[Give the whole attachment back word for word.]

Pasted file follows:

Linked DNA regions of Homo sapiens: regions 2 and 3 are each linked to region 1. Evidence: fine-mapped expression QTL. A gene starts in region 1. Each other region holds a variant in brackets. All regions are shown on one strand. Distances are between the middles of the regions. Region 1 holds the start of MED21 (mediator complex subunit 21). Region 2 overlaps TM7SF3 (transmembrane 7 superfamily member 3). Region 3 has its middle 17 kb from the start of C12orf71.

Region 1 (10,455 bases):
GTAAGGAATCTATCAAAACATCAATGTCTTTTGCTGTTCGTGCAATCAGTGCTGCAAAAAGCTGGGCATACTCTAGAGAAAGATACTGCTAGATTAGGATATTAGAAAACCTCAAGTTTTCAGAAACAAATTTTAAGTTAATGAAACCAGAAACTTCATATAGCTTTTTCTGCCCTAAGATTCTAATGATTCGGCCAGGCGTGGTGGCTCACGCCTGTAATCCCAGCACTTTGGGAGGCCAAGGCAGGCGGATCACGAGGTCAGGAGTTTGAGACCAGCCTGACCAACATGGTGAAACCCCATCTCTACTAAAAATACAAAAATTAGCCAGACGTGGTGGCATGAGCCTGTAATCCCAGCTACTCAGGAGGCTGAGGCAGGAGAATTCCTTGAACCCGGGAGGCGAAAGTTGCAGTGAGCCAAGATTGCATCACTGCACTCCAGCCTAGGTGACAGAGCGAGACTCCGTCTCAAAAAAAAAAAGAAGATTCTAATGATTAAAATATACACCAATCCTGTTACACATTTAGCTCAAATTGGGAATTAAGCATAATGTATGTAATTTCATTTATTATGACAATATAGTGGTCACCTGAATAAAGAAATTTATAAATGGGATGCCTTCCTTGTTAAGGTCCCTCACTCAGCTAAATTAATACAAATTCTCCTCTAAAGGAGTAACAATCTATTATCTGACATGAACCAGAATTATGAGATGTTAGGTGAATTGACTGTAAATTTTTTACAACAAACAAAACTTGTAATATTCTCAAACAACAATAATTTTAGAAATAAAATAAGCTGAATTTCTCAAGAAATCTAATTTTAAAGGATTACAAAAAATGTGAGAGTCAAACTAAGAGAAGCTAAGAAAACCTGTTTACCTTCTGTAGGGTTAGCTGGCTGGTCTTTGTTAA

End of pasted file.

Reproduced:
Linked DNA regions of Homo sapiens: regions 2 and 3 are each linked to region 1. Evidence: fine-mapped expression QTL. A gene starts in region 1. Each other region holds a variant in brackets. All regions are shown on one strand. Distances are between the middles of the regions. Region 1 holds the start of MED21 (mediator complex subunit 21). Region 2 overlaps TM7SF3 (transmembrane 7 superfamily member 3). Region 3 has its middle 17 kb from the start of C12orf71.

Region 1 (10,455 bases):
GTAAGGAATCTATCAAAACATCAATGTCTTTTGCTGTTCGTGCAATCAGTGCTGCAAAAAGCTGGGCATACTCTAGAGAAAGATACTGCTAGATTAGGATATTAGAAAACCTCAAGTTTTCAGAAACAAATTTTAAGTTAATGAAACCAGAAACTTCATATAGCTTTTTCTGCCCTAAGATTCTAATGATTCGGCCAGGCGTGGTGGCTCACGCCTGTAATCCCAGCACTTTGGGAGGCCAAGGCAGGCGGATCACGAGGTCAGGAGTTTGAGACCAGCCTGACCAACATGGTGAAACCCCATCTCTACTAAAAATACAAAAATTAGCCAGACGTGGTGGCATGAGCCTGTAATCCCAGCTACTCAGGAGGCTGAGGCAGGAGAATTCCTTGAACCCGGGAGGCGAAAGTTGCAGTGAGCCAAGATTGCATCACTGCACTCCAGCCTAGGTGACAGAGCGAGACTCCGTCTCAAAAAAAAAAAGAAGATTCTAATGATTAAAATATACACCAATCCTGTTACACATTTAGCTCAAATTGGGAATTAAGCATAATGTATGTAATTTCATTTATTATGACAATATAGTGGTCACCTGAATAAAGAAATTTATAAATGGGATGCCTTCCTTGTTAAGGTCCCTCACTCAGCTAAATTAATACAAATTCTCCTCTAAAGGAGTAACAATCTATTATCTGACATGAACCAGAATTATGAGATGTTAGGTGAATTGACTGTAAATTTTTTACAACAAACAAAACTTGTAATATTCTCAAACAACAATAATTTTAGAAATAAAATAAGCTGAATTTCTCAAGAAATCTAATTTTAAAGGATTACAAAAAATGTGAGAGTCAAACTAAGAGAAGCTAAGAAAACCTGTTTACCTTCTGTAGGGTTAGCTGGCTGGTCTTTGTTAA